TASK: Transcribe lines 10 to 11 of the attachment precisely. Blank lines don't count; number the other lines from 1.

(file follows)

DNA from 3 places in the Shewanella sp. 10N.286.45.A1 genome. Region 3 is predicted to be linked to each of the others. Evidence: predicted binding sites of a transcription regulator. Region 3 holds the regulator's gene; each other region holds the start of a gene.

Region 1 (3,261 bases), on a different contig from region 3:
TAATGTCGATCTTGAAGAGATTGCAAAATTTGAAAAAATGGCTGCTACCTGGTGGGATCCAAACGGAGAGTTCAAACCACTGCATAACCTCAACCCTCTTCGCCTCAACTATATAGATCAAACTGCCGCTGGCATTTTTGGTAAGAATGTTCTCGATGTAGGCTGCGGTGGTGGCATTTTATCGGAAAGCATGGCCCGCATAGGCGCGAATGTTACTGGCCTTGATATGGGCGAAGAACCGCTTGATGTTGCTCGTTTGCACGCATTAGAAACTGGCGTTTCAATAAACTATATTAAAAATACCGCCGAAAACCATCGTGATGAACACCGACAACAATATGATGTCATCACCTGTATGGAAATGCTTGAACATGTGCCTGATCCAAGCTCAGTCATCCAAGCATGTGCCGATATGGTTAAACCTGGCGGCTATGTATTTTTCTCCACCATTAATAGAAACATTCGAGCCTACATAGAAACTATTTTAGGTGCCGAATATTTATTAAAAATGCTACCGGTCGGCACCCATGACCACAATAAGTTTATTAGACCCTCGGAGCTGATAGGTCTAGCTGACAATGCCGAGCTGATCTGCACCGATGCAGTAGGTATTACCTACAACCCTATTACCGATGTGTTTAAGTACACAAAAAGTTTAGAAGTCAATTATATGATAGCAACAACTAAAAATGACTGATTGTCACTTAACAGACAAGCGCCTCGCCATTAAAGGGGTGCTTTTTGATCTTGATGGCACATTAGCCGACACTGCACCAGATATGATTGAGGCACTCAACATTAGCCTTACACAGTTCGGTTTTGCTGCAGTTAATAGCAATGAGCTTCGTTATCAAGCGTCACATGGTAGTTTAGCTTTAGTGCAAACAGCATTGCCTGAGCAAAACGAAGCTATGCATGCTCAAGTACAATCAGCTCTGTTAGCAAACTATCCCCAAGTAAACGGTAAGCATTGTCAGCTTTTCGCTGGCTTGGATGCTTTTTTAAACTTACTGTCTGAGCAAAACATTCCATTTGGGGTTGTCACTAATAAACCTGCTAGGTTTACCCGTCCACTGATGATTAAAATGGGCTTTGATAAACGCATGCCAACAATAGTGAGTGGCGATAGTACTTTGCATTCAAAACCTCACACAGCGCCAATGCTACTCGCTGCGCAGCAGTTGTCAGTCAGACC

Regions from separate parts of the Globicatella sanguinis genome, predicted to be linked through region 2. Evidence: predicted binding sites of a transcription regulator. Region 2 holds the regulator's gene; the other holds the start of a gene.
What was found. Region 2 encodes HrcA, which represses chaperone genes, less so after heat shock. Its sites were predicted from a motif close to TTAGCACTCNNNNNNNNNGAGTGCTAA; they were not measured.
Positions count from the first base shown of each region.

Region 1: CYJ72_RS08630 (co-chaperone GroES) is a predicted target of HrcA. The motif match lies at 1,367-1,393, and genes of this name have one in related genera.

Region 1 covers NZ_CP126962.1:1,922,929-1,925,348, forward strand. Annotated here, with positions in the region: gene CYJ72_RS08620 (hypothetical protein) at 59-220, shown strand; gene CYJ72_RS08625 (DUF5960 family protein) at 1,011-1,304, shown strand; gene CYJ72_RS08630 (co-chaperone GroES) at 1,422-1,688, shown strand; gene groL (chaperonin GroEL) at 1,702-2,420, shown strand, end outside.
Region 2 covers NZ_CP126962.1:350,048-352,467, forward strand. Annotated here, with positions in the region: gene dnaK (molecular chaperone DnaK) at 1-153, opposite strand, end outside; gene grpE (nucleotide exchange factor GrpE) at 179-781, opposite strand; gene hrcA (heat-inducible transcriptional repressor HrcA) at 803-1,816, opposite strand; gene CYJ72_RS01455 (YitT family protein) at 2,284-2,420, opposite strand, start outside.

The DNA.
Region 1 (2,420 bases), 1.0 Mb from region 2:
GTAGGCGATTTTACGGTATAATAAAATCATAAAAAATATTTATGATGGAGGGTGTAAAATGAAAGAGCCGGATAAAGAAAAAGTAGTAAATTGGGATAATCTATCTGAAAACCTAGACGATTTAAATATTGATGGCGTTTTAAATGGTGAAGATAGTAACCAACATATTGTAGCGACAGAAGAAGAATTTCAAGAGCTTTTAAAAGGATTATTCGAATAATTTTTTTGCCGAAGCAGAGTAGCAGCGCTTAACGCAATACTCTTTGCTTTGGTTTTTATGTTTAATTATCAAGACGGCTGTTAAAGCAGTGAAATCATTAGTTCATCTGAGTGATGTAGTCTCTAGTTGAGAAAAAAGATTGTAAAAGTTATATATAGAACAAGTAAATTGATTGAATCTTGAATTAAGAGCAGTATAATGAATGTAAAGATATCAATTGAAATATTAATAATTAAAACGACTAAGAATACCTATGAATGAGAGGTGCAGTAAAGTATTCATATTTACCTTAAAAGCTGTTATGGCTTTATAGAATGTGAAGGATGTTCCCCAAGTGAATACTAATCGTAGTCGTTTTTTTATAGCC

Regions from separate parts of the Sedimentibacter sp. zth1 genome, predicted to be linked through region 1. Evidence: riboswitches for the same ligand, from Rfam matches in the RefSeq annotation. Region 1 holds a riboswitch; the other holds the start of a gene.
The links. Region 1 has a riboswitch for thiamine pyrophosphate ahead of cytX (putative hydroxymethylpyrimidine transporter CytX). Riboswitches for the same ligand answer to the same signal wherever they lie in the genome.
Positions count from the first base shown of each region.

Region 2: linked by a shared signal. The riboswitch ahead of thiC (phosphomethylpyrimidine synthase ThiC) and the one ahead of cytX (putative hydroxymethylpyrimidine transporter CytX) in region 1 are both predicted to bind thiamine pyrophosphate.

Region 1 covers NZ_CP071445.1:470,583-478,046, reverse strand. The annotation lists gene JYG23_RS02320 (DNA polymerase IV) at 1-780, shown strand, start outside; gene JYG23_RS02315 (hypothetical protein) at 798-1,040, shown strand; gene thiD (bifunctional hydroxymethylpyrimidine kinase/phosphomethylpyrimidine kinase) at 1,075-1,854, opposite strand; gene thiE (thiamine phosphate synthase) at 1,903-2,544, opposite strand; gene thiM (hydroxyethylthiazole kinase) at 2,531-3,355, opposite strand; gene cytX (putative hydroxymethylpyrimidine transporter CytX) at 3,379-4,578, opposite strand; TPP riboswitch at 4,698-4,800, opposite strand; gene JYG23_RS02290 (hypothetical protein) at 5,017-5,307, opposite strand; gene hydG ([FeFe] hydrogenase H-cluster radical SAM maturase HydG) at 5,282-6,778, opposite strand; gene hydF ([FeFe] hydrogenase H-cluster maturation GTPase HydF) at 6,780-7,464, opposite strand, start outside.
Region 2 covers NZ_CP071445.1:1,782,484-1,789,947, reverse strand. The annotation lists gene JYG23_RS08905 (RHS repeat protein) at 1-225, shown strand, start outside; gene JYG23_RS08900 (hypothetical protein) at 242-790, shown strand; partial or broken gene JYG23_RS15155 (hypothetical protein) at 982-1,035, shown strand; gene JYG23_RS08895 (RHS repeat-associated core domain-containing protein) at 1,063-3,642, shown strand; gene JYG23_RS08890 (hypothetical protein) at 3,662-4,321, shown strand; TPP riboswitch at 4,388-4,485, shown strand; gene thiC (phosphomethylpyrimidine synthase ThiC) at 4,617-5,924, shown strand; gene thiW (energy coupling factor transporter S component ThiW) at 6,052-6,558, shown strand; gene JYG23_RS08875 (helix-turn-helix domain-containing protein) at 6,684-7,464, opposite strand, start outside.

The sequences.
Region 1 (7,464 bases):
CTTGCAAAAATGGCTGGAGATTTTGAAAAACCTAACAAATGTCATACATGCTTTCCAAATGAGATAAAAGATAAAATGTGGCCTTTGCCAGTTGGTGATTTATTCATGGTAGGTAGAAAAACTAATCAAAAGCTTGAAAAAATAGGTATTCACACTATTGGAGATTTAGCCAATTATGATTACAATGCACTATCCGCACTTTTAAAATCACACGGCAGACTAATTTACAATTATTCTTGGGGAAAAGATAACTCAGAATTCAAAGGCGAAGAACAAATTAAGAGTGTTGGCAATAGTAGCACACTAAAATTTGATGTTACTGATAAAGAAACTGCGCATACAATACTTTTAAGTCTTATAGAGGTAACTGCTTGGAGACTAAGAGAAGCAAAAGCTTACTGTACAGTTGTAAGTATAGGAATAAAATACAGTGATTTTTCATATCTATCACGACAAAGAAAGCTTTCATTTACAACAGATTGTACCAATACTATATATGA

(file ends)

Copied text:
The DNA.
Region 1 (2,420 bases), 1.0 Mb from region 2: